US President Barack Obama took a step toward a major foreign policy victory as the Senate began debate on a US-Russia nuclear pact.
The move by Senate Democrats to bring the New Strategic Arms Reduction Treaty up for debate reflected confidence that they could deliver approval just weeks after the pact appeared stalled.
Ratification of the treaty along with a tax deal with Republicans nearing approval would represent major victories for Obama on both his top foreign and -domestic -legislative priorities just weeks after his Democratic party suffered steep losses in congressional elections.
The White House and senior Democrats expressed confidence on Wednesday that they had the two-thirds majority, or 67 votes, needed for ratification in the Senate. In a fresh sign of momentum, Democrats easily prevailed, 66-32, to move forward on the pact, winning the support of nine Republicans. Among them was Senator John McCain, Obama’s 2008 presidential rival and a top lawmaker on national security issues.
Still, several Republicans, led by Senator Jon Kyl, objected to considering the treaty in the waning days of Congress’ short year-ending session, saying the Senate should wait until next year. Senators Lamar Alexander and Saxby Chambliss said they could support the treaty, but not under the current timetable. Alexander told reporters it was “reckless.”
In a positive sign for the treaty’s prospects, Republicans backed down on a threat that it would be read in its entirety on the Senate floor, which could have caused significant delay.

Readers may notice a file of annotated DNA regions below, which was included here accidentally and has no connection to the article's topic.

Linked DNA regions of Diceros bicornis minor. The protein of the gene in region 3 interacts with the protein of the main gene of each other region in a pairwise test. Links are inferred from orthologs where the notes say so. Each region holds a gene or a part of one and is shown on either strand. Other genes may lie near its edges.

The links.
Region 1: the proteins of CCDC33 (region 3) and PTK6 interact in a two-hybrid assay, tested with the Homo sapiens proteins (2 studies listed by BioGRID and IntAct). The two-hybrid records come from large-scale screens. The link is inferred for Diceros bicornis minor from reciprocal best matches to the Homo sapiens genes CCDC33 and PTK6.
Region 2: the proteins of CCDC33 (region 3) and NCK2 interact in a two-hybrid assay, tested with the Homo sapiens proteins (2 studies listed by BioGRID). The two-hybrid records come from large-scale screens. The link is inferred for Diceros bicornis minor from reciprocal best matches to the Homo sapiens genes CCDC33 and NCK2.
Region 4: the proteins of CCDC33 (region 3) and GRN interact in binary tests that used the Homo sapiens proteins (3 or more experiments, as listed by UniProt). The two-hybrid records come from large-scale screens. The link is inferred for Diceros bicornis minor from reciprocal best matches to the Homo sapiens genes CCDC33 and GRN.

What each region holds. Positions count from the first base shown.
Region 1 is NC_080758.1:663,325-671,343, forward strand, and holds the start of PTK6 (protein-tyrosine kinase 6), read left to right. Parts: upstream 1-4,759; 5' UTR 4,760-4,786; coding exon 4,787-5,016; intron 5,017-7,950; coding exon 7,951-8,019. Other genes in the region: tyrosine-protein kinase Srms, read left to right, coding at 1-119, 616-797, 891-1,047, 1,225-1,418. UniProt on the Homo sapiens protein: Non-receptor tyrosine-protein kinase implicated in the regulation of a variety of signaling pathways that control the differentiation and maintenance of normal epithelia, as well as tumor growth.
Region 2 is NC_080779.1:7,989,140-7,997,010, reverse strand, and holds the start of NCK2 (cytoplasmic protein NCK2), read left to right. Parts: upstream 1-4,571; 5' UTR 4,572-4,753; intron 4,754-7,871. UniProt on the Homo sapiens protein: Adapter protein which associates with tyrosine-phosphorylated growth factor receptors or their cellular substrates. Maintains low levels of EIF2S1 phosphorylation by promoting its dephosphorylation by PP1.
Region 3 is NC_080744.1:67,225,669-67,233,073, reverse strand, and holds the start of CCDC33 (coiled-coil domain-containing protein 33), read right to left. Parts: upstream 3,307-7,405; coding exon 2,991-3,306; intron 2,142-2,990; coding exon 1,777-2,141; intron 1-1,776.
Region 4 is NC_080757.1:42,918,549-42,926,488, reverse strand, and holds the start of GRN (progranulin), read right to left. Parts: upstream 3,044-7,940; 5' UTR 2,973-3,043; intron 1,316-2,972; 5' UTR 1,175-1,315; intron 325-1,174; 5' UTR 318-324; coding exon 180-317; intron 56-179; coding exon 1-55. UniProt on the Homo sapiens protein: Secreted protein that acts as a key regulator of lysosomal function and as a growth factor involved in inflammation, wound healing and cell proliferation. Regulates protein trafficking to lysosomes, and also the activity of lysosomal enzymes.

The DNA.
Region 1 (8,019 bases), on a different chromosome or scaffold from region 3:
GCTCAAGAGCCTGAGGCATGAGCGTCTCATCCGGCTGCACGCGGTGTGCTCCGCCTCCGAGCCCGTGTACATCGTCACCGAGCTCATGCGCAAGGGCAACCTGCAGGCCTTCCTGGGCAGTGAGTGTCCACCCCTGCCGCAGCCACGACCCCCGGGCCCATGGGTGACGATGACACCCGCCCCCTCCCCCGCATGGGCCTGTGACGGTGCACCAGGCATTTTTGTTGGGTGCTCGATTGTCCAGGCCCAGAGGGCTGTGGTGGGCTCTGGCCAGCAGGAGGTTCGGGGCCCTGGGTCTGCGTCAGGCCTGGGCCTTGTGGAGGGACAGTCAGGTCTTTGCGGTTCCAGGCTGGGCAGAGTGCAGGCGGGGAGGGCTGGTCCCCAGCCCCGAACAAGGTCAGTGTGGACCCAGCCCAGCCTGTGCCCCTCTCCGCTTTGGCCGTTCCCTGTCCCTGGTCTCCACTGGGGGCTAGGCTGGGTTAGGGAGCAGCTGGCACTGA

Obama has said he is prepared to put off his holiday vacation travel until the treaty is completed, elevating the measure to year-end, must-do status along with the tax deal he cut with Republicans. Democrats are determined to push the treaty through the Senate in hopes of giving Obama a foreign policy victory before the Republicans take more power next year.
“We believe we should stay here as long as it takes to get this treaty ratified, and we are prepared to do so,” said the Foreign Relations Committee chairman, Democrat John Kerry.
Speaking for the treaty before Democrats took their turn, Republican Senator Richard Lugar of Indiana, a senior Senate voice on nuclear matters, said the treaty “will enable American inspection teams to return to Russia to collect data on the Russian arsenal and verify Russian compliance. These inspections greatly reduce the possibility that we will be surprised by Russian nuclear deployments or advancements.”
US weapons inspections ended a year ago with the expiration of the 1991 arms control treaty.